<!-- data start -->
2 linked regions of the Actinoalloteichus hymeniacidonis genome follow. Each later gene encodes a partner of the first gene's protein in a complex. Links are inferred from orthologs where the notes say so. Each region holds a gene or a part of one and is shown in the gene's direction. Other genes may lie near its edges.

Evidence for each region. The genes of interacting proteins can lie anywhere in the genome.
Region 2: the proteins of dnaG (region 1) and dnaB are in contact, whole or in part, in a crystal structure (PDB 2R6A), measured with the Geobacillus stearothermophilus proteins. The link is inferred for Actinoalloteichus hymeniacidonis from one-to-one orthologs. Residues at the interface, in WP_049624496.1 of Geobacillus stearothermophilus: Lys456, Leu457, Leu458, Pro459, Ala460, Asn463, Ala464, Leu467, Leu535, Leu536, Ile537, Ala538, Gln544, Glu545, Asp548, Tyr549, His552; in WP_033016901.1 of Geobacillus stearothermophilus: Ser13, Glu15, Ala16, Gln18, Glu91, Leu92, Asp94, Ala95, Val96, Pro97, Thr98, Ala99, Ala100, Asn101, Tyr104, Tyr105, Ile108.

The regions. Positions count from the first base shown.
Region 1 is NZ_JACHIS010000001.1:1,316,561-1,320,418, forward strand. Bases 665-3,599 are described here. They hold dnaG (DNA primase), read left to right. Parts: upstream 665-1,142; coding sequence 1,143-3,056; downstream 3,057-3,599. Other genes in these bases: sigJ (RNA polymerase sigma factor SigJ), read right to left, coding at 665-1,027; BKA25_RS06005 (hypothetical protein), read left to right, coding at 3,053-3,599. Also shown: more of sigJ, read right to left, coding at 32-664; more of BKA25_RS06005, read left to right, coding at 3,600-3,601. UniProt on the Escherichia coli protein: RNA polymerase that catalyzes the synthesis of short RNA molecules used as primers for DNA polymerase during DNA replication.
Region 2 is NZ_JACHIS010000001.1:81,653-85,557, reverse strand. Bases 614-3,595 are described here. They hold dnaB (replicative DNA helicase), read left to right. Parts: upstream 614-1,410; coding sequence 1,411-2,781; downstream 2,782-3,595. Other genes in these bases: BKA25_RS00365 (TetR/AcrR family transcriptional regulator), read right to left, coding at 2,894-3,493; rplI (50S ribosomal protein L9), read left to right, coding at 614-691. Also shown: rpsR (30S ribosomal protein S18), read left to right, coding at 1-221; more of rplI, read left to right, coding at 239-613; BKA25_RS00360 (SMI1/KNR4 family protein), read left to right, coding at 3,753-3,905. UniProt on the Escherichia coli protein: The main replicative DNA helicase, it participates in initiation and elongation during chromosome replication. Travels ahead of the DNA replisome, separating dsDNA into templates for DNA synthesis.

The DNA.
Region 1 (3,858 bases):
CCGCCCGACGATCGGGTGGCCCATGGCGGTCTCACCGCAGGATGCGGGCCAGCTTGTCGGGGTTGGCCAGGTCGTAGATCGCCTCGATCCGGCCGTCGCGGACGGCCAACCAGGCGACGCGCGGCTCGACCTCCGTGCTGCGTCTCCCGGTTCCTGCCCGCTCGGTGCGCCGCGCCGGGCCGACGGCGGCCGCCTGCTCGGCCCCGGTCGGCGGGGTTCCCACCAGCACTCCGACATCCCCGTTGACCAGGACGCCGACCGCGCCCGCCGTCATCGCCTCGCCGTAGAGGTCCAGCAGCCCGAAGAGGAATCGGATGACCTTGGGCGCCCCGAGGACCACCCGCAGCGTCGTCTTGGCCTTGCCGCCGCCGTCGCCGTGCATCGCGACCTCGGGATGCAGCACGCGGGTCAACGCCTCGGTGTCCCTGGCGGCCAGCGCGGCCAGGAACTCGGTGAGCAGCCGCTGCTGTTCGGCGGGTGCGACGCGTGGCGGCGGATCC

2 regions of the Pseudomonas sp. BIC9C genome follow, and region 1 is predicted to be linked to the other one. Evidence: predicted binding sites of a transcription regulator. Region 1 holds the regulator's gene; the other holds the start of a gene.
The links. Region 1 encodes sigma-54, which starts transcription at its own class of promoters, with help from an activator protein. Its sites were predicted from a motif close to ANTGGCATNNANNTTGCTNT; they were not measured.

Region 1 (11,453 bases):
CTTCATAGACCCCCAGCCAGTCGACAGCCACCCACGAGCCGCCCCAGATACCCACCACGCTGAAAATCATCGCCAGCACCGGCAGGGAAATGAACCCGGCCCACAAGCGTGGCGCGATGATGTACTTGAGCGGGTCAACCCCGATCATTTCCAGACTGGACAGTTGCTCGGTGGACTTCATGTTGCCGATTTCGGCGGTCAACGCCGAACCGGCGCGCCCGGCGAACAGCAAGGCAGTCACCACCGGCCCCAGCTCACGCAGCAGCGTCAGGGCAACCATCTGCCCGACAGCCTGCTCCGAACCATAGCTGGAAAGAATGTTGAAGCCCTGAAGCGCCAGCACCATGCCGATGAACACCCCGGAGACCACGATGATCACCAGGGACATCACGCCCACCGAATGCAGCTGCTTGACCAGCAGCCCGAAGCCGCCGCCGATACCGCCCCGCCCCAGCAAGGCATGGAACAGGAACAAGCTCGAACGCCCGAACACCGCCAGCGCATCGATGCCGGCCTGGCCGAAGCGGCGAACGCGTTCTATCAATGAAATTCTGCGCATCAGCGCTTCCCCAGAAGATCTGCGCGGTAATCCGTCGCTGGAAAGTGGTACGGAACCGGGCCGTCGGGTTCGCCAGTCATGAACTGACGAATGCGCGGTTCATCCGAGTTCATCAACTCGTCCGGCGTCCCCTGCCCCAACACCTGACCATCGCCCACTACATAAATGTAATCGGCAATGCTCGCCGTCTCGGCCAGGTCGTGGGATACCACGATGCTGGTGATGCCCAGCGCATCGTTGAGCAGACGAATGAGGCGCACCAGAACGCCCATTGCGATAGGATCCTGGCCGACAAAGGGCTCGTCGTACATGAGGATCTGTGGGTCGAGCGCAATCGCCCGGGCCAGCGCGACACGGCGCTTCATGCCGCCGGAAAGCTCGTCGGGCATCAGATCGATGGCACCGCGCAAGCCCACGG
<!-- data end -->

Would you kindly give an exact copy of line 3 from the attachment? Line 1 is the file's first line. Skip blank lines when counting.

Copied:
Region 2: the proteins of dnaG (region 1) and dnaB are in contact, whole or in part, in a crystal structure (PDB 2R6A), measured with the Geobacillus stearothermophilus proteins. The link is inferred for Actinoalloteichus hymeniacidonis from one-to-one orthologs. Residues at the interface, in WP_049624496.1 of Geobacillus stearothermophilus: Lys456, Leu457, Leu458, Pro459, Ala460, Asn463, Ala464, Leu467, Leu535, Leu536, Ile537, Ala538, Gln544, Glu545, Asp548, Tyr549, His552; in WP_033016901.1 of Geobacillus stearothermophilus: Ser13, Glu15, Ala16, Gln18, Glu91, Leu92, Asp94, Ala95, Val96, Pro97, Thr98, Ala99, Ala100, Asn101, Tyr104, Tyr105, Ile108.